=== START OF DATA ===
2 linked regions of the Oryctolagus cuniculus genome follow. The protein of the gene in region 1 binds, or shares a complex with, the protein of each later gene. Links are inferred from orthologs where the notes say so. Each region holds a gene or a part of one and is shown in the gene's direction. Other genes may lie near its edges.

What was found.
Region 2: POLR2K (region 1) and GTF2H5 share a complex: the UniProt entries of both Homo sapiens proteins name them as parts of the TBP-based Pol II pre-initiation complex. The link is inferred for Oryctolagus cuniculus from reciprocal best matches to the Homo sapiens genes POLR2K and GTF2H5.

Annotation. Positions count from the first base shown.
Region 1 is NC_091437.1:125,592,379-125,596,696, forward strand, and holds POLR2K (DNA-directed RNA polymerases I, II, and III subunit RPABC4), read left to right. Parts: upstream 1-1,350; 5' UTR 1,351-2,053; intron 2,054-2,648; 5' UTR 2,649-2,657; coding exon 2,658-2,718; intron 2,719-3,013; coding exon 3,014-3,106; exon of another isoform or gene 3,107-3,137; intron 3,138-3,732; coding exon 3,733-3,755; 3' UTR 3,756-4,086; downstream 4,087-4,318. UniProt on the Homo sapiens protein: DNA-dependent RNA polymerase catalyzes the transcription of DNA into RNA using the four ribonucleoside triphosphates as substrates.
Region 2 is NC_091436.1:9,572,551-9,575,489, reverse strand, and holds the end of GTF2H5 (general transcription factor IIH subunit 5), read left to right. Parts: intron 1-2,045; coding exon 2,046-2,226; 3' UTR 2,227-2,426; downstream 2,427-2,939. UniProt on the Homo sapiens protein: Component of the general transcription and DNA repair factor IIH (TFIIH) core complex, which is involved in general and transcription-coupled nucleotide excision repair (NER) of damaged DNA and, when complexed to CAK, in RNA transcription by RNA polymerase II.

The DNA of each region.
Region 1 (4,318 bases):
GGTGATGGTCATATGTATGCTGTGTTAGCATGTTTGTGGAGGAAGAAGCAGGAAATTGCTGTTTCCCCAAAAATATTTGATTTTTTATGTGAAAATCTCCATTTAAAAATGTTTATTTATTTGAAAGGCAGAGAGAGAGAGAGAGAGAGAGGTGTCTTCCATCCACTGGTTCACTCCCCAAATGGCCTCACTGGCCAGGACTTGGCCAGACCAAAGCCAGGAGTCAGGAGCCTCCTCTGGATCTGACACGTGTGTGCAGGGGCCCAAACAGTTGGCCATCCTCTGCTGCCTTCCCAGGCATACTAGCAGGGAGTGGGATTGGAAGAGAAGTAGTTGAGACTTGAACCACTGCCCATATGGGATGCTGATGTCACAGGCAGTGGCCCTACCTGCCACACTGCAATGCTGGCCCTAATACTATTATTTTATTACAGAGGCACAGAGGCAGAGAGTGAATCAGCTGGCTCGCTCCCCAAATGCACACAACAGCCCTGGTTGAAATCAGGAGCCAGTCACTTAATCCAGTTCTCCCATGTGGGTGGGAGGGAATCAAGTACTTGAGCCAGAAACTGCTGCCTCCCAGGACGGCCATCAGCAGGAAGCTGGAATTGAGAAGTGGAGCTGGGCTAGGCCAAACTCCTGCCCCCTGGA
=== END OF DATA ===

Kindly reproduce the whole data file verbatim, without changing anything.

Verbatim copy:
2 linked regions of the Oryctolagus cuniculus genome follow. The protein of the gene in region 1 binds, or shares a complex with, the protein of each later gene. Links are inferred from orthologs where the notes say so. Each region holds a gene or a part of one and is shown in the gene's direction. Other genes may lie near its edges.

What was found.
Region 2: POLR2K (region 1) and GTF2H5 share a complex: the UniProt entries of both Homo sapiens proteins name them as parts of the TBP-based Pol II pre-initiation complex. The link is inferred for Oryctolagus cuniculus from reciprocal best matches to the Homo sapiens genes POLR2K and GTF2H5.

Annotation. Positions count from the first base shown.
Region 1 is NC_091437.1:125,592,379-125,596,696, forward strand, and holds POLR2K (DNA-directed RNA polymerases I, II, and III subunit RPABC4), read left to right. Parts: upstream 1-1,350; 5' UTR 1,351-2,053; intron 2,054-2,648; 5' UTR 2,649-2,657; coding exon 2,658-2,718; intron 2,719-3,013; coding exon 3,014-3,106; exon of another isoform or gene 3,107-3,137; intron 3,138-3,732; coding exon 3,733-3,755; 3' UTR 3,756-4,086; downstream 4,087-4,318. UniProt on the Homo sapiens protein: DNA-dependent RNA polymerase catalyzes the transcription of DNA into RNA using the four ribonucleoside triphosphates as substrates.
Region 2 is NC_091436.1:9,572,551-9,575,489, reverse strand, and holds the end of GTF2H5 (general transcription factor IIH subunit 5), read left to right. Parts: intron 1-2,045; coding exon 2,046-2,226; 3' UTR 2,227-2,426; downstream 2,427-2,939. UniProt on the Homo sapiens protein: Component of the general transcription and DNA repair factor IIH (TFIIH) core complex, which is involved in general and transcription-coupled nucleotide excision repair (NER) of damaged DNA and, when complexed to CAK, in RNA transcription by RNA polymerase II.

The DNA of each region.
Region 1 (4,318 bases):
GGTGATGGTCATATGTATGCTGTGTTAGCATGTTTGTGGAGGAAGAAGCAGGAAATTGCTGTTTCCCCAAAAATATTTGATTTTTTATGTGAAAATCTCCATTTAAAAATGTTTATTTATTTGAAAGGCAGAGAGAGAGAGAGAGAGAGAGGTGTCTTCCATCCACTGGTTCACTCCCCAAATGGCCTCACTGGCCAGGACTTGGCCAGACCAAAGCCAGGAGTCAGGAGCCTCCTCTGGATCTGACACGTGTGTGCAGGGGCCCAAACAGTTGGCCATCCTCTGCTGCCTTCCCAGGCATACTAGCAGGGAGTGGGATTGGAAGAGAAGTAGTTGAGACTTGAACCACTGCCCATATGGGATGCTGATGTCACAGGCAGTGGCCCTACCTGCCACACTGCAATGCTGGCCCTAATACTATTATTTTATTACAGAGGCACAGAGGCAGAGAGTGAATCAGCTGGCTCGCTCCCCAAATGCACACAACAGCCCTGGTTGAAATCAGGAGCCAGTCACTTAATCCAGTTCTCCCATGTGGGTGGGAGGGAATCAAGTACTTGAGCCAGAAACTGCTGCCTCCCAGGACGGCCATCAGCAGGAAGCTGGAATTGAGAAGTGGAGCTGGGCTAGGCCAAACTCCTGCCCCCTGGA